The Eldridge was towed across the Atlantic; it was not seaworthy at that point and the hull was in terrible shape. But they towed it across the Atlantic to the Norfolk, Virginia, Naval Yard, overhauled it, gave it a new hull, cleaned it up, made a few changes, of course took all of the strange old wiring out, and today, looking like a brand-spanking-new ship with the same number, DE-173, and the same name, USS Eldridge, it is now parked in the Washington, DC, Navy Yard at the dockside of the Office of Naval Research, their special facility. And it makes periodic trips up and down the Long Island Sound for unknown purposes.
The USS Fogg: DE-076
They would not scrap the ship: they rebuilt it completely. Rather strange. No reasons have ever been given by the Navy, and of course, the Navy denies that the Eldridge ever took part in experiments like we’ve described. They say that never happened. They never denied the existence of the Eldridge. T hey, apparently, have never denied the existence of the USS Fogg, DE-076. It took place as part of the Philadelphia Experiment series, not in Philadelphia Harbor, but in the Norfolk, Virginia Navy Yard, in the same time-frame. Whether it was the same day or not I don’t know. But the reports I get from the son of one of the sailors who was on board the Fogg in that period of time, his father insisted, and his son said directly to me and I had it in writing in a letter from him, that the Fogg, when it was now put under test and had all the equipment turned on, disappeared from the harbor of the Norfolk, Virginia, Navy Yard, appeared in the yard known as the Philadelphia Navy Yard for a period of time, and then returned to the yard in Norfolk, Virginia. And he swears up and down—that is, his father did—that this actually happened; he was on board when it happened and he saw it.
Now, testimony like that, I’m not inclined to doubt it. But in terms of the Eldridge, the same claims have been made over a period of years: that it disappeared from the Philadelphia Navy Yard, appeared at Norfolk, Virginia Navy Yard, and then reappeared in Philadelphia. Now, this would be on the second test, and prior to its total disappearance. I have no proof of the statements about the Eldridge. I’ve never been able to find anyone who was actually a witness to this happening, or who was on board the ship and saw it reappear in the Norfolk, Virginia, Navy Yard. I’m not discrediting it, saying it could not have happened, but I have no proof whatever that it did happen.
But what did happen that is of record to the Eldridge is something else. I might add, there was a third ship involved in these tests: the DE-013, name unknown to me right now. And it was tested out in the Azores—they were truly at sea—and it sank with all hands. That’s as far as I know. The Navy never attempted to salvage the ship. Now why the ship in the Azores sank I have no idea. There have been some strange stories and rumors, and, of course, the only one that is really well known is the one of the Eldridge.
Now, to go back to the Eldridge and the aftermath, that is, immediately after the tests were over and it was for some time sitting at dockside, and then, of course, disappeared out to sea in the normal sea-service, Mr. Schneider, that is, Captain Schneider, wrote a series of letters to various people in and out of the Navy regarding the whole event of the Eldridge. Now, I’m going to show you these letters on the screen here. But understand that this is of a ship which allegedly never took part in anything like the Philadelphia Experiment; but here’s the chief medical officer describing the problems. The fourth and last letter is the most interesting of all.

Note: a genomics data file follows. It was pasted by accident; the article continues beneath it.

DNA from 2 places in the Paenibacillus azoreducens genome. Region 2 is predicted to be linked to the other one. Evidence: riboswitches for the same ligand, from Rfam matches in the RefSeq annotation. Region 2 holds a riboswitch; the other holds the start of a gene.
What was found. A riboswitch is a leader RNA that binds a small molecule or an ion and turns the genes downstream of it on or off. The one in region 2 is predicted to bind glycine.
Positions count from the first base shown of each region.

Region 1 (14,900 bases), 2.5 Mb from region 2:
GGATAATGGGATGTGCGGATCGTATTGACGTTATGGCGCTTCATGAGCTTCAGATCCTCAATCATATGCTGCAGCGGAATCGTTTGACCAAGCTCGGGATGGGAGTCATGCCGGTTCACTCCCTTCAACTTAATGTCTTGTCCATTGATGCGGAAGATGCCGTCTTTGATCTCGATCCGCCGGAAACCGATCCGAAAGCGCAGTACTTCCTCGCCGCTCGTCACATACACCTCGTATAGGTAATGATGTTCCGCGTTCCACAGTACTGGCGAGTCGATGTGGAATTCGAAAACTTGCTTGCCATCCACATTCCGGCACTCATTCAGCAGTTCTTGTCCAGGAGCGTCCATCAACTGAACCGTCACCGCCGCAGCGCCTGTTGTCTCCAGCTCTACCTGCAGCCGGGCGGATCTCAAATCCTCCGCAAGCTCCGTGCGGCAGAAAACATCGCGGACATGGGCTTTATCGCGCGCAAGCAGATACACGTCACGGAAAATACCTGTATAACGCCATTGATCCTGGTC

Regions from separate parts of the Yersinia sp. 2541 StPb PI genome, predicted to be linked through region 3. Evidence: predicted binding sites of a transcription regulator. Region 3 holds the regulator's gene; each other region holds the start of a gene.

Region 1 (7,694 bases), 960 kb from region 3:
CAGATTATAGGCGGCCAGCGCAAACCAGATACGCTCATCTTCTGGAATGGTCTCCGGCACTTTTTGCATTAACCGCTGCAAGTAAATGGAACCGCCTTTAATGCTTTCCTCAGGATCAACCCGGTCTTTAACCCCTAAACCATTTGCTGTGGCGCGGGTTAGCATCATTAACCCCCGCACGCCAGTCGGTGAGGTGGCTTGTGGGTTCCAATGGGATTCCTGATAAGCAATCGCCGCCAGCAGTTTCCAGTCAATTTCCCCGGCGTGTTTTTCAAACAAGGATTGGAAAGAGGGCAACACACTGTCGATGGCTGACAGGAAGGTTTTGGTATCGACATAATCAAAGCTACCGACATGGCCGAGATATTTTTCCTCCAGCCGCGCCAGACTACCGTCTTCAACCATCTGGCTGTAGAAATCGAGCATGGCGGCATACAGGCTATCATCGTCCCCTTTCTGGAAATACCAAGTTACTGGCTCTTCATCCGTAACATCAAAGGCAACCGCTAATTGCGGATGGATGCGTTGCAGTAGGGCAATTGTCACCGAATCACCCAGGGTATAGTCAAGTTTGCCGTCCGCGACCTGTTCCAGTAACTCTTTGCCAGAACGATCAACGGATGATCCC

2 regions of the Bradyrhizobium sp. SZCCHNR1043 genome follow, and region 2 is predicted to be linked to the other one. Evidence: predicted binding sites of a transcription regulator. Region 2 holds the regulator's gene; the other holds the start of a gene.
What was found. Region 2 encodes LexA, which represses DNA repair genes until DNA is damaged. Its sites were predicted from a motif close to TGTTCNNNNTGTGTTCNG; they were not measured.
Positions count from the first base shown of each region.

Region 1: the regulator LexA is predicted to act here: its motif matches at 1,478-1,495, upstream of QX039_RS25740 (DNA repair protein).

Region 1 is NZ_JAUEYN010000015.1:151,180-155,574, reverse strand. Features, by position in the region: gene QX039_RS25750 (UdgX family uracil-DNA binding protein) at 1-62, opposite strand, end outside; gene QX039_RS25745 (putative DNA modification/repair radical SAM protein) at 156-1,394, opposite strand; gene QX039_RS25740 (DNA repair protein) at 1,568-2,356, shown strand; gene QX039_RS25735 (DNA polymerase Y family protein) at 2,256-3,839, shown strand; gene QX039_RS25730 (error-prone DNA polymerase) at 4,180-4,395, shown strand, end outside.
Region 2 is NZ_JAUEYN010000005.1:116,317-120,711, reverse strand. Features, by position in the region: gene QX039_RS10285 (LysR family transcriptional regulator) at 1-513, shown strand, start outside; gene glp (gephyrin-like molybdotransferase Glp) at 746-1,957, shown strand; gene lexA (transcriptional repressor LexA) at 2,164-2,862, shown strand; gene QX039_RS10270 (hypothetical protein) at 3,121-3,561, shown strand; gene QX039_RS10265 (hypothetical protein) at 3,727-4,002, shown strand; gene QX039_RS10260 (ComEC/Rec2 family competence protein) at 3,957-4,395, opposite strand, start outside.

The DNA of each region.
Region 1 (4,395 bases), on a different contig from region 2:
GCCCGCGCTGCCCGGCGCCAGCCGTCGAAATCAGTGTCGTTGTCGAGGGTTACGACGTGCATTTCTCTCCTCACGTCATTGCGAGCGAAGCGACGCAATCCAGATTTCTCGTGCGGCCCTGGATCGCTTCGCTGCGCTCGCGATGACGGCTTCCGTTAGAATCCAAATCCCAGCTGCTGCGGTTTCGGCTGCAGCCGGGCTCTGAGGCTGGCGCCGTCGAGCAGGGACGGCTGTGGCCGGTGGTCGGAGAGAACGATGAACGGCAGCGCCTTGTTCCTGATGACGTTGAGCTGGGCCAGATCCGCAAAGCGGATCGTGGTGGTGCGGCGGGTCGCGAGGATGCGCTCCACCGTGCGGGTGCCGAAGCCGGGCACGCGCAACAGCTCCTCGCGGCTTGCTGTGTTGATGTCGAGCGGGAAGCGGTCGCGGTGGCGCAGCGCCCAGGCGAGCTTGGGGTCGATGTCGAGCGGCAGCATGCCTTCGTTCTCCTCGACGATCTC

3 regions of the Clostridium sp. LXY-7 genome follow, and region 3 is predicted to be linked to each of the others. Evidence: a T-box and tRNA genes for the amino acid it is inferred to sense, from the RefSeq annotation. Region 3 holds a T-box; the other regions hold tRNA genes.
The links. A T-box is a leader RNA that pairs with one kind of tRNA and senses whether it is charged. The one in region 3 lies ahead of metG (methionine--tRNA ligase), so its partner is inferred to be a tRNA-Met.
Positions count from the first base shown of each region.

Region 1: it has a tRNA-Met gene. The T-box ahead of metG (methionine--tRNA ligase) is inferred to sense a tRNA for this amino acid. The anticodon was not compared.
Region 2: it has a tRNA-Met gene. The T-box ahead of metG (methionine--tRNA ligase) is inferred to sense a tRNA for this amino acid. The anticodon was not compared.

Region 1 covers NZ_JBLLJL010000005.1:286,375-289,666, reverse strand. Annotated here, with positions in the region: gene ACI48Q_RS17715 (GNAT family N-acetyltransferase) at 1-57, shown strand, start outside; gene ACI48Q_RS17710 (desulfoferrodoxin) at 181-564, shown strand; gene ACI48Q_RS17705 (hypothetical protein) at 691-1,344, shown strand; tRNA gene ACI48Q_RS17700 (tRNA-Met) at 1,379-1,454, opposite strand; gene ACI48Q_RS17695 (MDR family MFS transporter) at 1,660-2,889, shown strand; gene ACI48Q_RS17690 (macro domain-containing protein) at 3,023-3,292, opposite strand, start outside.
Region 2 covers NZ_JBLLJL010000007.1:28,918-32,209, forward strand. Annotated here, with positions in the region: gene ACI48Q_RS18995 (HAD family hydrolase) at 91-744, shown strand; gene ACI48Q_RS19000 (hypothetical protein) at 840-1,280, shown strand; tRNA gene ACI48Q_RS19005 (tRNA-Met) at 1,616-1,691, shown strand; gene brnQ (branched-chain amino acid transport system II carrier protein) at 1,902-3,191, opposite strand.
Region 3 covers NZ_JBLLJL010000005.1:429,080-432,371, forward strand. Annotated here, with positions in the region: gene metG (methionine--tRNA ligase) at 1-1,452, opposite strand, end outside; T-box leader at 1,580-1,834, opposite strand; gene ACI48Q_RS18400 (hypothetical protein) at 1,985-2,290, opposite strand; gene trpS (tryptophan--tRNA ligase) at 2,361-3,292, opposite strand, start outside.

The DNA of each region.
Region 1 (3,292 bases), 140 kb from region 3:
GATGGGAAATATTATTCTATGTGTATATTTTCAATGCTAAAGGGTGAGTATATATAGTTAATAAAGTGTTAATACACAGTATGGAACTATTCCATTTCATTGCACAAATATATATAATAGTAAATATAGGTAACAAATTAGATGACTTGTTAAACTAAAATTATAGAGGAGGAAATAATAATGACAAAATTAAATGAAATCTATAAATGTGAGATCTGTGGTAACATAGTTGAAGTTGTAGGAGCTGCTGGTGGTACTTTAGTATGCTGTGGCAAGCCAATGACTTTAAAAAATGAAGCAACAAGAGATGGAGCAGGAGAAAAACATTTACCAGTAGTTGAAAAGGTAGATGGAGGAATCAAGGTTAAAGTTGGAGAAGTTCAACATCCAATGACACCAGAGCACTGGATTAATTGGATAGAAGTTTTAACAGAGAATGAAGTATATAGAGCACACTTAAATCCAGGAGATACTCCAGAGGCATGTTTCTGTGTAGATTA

How I acquired these is very interesting: they came from Phil Schneider, his son. And I’m showing the first one here. I will not attempt to read it through the back of the book, but he makes one error: he refers to DE-173 as the USS Feurseth. He did not do it after that. The Feurseth was the commercial merchant ship. And it shows that there was a great problem regarding security, and that this was of great concern to him and a number of other people for a number of years. And that was letter number-one, written on 12 December, 1944. And, as you may have noted, U.S. Naval Air Station, Pensacola, Florida—official Navy stationery, for the nonexistent test.
Letter number-two, 17 April, 1953, is written again by Dr. Schneider, to Lieutenant General Nathan F. Twining, regarding the lack of precision in the search for artifacts aboard the Eldridge in trying to determine exactly what happened during the period of the test and its aftermath. You will probably have noted in reading this that on 21 April of 1953, J. Edgar Hoover got into the act, requiring maximum security in personnel evaluation of psychological unit at the Quantico, Virginia—Quantico, of course, being a Navy and Marine Corps base.
Letter number-three, 23 April, 1953, just a few days after the third one, to a Dr. E.U. Condon, regarding, again, the whole problem with the Eldridge, and Hoover’s involvement, and so forth. And this is another rather interesting letter.
Autopsy of sailor finds alien implant in his brain and three more in his body
The fourth and final letter is the most interesting one of all. This one was written to a superior in the Navy’s medical department, a man by the name of Thare nborough, MD, and a violate section-coding. And the date on this is 6 March, 1955. When one of the sailors died, a crew member number-nine, they did an autopsy. And in the process of this autopsy, they found a strange object buried in the guy’s brain, which he shows an illustration of: approximately an inch and a quarter long, a quarter-inch in diameter, metal tip, with some very strange coded markings on it, which were not normal in English or normal Earth language, apparently. He had no idea what it was. He said, “It appears to be an implant.” And it was in his brain. I emphasize that because even today we cannot implant an object like this in a human brain and have the person survive. But there it was: it had been there for quite some period of time, along with three others, and notes the fact that there were four implants in this one person’s body. “What is it? Do you have any idea?” he asks the superior in the service.